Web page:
The Federal Reserve Bank of Cleveland
(students only)

Creative Writing Contest
Money, Money, Money? - The Challenge

NEW PRIZES!!!! Read more.....

Juniors and seniors…these last years of high school are exciting—college visits and applications, prom, graduation—but they can also be expensive. How will you pay for it all?

A budget is one tool you can use. Even if your only income is an allowance from your parents, you can still get in the habit of making smart budget decisions and stretching your dollars further.

Budgeting money may be easy for some, but it takes real effort for most of us. Tell us, in a creatively written composition of your choice, how you will take charge of budgeting for additional expenses in your junior and senior years. Discuss the various expenses that you anticipate and how you plan to pay for them. How will you prioritize your expenses and handle unanticipated ones? What trade-offs are you willing to make to get what you want most? What mistakes do you hope to avoid? Be sure to include economic concepts in your composition.

Whatever you do after high school, taking control of how you handle money today will give you more choices in the future. Good luck!

Acceptable written compositions for this contest include essays, short stories, poems, and plays.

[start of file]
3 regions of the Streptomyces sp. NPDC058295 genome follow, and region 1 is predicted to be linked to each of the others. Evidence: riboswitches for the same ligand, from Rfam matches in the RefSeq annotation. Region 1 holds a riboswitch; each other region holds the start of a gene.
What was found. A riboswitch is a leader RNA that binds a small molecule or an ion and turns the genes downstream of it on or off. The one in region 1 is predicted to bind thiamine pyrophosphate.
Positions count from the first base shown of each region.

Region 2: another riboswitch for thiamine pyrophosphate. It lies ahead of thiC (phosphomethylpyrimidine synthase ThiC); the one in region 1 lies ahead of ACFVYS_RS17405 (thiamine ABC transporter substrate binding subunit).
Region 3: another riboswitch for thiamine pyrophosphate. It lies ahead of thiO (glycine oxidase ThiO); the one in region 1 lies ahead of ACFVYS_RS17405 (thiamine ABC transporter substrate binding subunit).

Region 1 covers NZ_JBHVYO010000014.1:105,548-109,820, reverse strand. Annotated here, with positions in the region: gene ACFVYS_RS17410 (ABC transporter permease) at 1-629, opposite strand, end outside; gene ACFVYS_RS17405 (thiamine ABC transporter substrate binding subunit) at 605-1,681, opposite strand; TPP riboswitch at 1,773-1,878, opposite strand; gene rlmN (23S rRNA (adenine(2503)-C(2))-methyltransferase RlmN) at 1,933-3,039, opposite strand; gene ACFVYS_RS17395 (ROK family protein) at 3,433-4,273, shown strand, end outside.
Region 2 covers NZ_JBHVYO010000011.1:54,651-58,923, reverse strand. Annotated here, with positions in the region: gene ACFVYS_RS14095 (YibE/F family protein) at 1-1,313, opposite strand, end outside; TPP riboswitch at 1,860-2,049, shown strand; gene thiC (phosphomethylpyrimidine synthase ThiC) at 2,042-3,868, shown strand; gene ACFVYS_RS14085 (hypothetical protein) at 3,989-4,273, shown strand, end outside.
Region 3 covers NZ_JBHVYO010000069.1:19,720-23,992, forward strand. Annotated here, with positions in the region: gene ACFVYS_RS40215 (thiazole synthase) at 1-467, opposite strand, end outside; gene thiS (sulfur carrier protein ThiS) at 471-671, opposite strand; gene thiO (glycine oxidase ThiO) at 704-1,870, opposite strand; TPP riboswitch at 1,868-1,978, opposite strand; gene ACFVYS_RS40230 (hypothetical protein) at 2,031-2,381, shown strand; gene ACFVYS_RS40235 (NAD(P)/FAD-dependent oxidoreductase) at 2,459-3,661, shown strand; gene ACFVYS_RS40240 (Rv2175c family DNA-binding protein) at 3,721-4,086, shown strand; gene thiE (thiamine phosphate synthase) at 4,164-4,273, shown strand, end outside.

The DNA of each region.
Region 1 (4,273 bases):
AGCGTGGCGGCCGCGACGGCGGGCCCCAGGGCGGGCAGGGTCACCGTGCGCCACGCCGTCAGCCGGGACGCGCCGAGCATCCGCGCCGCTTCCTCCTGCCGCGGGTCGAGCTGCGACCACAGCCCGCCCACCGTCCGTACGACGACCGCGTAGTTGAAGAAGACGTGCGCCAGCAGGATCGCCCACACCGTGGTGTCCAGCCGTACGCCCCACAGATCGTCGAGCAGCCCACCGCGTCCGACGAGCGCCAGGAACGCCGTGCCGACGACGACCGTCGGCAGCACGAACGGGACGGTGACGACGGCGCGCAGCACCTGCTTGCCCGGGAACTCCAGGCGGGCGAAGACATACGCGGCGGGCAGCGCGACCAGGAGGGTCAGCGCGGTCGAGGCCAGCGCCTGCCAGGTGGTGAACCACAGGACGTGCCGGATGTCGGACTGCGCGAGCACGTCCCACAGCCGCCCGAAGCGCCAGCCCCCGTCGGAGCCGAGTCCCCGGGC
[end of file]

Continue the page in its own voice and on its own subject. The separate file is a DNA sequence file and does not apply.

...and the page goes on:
Submission Deadline: March 20, 2009
Examples of economic concepts include:

Budget a written plan for spending and saving money.

Financial Goals the desired results of one’s efforts to achieve personal economic satisfaction.

Incentive a factor that encourages people to do something; often a monetary reward or the prospect of obtaining one.

Opportunity Cost the value of possible alternatives that a person gives up when making one choice instead of another; also known as a trade-off.

Standard of Living the overall degree of comfort of an individual, household, or population, as measured by the amount of goods and services its members consume.

Website ---->


There are many more, but I'm going to work on my chapbook now. Had some thoughts cross my cerebellum...u know how it is...

Stay peace


Dera Williams said...

This is great Darnetta. Thanks for sharing. Now off to view your cover.